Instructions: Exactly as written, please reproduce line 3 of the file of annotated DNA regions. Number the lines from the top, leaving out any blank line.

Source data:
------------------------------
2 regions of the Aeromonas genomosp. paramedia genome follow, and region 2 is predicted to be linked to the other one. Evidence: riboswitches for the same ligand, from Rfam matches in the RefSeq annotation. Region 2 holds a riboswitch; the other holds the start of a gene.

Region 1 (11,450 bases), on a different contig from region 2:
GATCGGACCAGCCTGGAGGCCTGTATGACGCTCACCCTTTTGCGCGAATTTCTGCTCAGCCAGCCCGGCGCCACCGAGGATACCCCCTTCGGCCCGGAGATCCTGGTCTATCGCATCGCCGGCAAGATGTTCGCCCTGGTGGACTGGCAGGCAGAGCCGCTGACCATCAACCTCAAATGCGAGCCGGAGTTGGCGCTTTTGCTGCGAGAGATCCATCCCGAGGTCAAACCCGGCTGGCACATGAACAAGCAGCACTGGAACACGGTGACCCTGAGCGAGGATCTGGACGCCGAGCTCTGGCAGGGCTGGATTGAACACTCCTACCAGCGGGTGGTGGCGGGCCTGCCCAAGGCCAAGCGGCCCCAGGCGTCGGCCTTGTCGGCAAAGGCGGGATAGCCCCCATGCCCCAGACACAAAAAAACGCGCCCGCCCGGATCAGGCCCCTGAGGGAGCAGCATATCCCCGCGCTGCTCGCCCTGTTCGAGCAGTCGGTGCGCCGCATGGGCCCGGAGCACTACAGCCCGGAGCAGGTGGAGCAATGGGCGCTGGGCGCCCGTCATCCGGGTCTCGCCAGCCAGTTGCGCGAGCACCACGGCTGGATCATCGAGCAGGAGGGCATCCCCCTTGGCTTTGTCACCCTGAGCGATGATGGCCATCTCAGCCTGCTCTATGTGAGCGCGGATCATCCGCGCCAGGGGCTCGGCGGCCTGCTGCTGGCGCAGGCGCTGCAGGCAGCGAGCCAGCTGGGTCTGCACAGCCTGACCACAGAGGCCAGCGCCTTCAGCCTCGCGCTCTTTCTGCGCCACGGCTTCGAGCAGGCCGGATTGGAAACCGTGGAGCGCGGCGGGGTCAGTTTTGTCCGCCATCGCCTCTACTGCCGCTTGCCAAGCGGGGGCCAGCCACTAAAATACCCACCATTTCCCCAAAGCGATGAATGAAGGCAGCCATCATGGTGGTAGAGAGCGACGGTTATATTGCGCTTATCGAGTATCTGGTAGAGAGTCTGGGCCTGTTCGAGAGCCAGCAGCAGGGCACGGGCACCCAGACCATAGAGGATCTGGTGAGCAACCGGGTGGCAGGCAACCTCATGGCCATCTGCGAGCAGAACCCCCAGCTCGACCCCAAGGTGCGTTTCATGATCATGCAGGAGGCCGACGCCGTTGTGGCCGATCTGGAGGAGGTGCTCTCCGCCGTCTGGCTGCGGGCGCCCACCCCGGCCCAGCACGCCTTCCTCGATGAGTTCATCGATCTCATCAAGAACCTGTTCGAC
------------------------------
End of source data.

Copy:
GATCGGACCAGCCTGGAGGCCTGTATGACGCTCACCCTTTTGCGCGAATTTCTGCTCAGCCAGCCCGGCGCCACCGAGGATACCCCCTTCGGCCCGGAGATCCTGGTCTATCGCATCGCCGGCAAGATGTTCGCCCTGGTGGACTGGCAGGCAGAGCCGCTGACCATCAACCTCAAATGCGAGCCGGAGTTGGCGCTTTTGCTGCGAGAGATCCATCCCGAGGTCAAACCCGGCTGGCACATGAACAAGCAGCACTGGAACACGGTGACCCTGAGCGAGGATCTGGACGCCGAGCTCTGGCAGGGCTGGATTGAACACTCCTACCAGCGGGTGGTGGCGGGCCTGCCCAAGGCCAAGCGGCCCCAGGCGTCGGCCTTGTCGGCAAAGGCGGGATAGCCCCCATGCCCCAGACACAAAAAAACGCGCCCGCCCGGATCAGGCCCCTGAGGGAGCAGCATATCCCCGCGCTGCTCGCCCTGTTCGAGCAGTCGGTGCGCCGCATGGGCCCGGAGCACTACAGCCCGGAGCAGGTGGAGCAATGGGCGCTGGGCGCCCGTCATCCGGGTCTCGCCAGCCAGTTGCGCGAGCACCACGGCTGGATCATCGAGCAGGAGGGCATCCCCCTTGGCTTTGTCACCCTGAGCGATGATGGCCATCTCAGCCTGCTCTATGTGAGCGCGGATCATCCGCGCCAGGGGCTCGGCGGCCTGCTGCTGGCGCAGGCGCTGCAGGCAGCGAGCCAGCTGGGTCTGCACAGCCTGACCACAGAGGCCAGCGCCTTCAGCCTCGCGCTCTTTCTGCGCCACGGCTTCGAGCAGGCCGGATTGGAAACCGTGGAGCGCGGCGGGGTCAGTTTTGTCCGCCATCGCCTCTACTGCCGCTTGCCAAGCGGGGGCCAGCCACTAAAATACCCACCATTTCCCCAAAGCGATGAATGAAGGCAGCCATCATGGTGGTAGAGAGCGACGGTTATATTGCGCTTATCGAGTATCTGGTAGAGAGTCTGGGCCTGTTCGAGAGCCAGCAGCAGGGCACGGGCACCCAGACCATAGAGGATCTGGTGAGCAACCGGGTGGCAGGCAACCTCATGGCCATCTGCGAGCAGAACCCCCAGCTCGACCCCAAGGTGCGTTTCATGATCATGCAGGAGGCCGACGCCGTTGTGGCCGATCTGGAGGAGGTGCTCTCCGCCGTCTGGCTGCGGGCGCCCACCCCGGCCCAGCACGCCTTCCTCGATGAGTTCATCGATCTCATCAAGAACCTGTTCGAC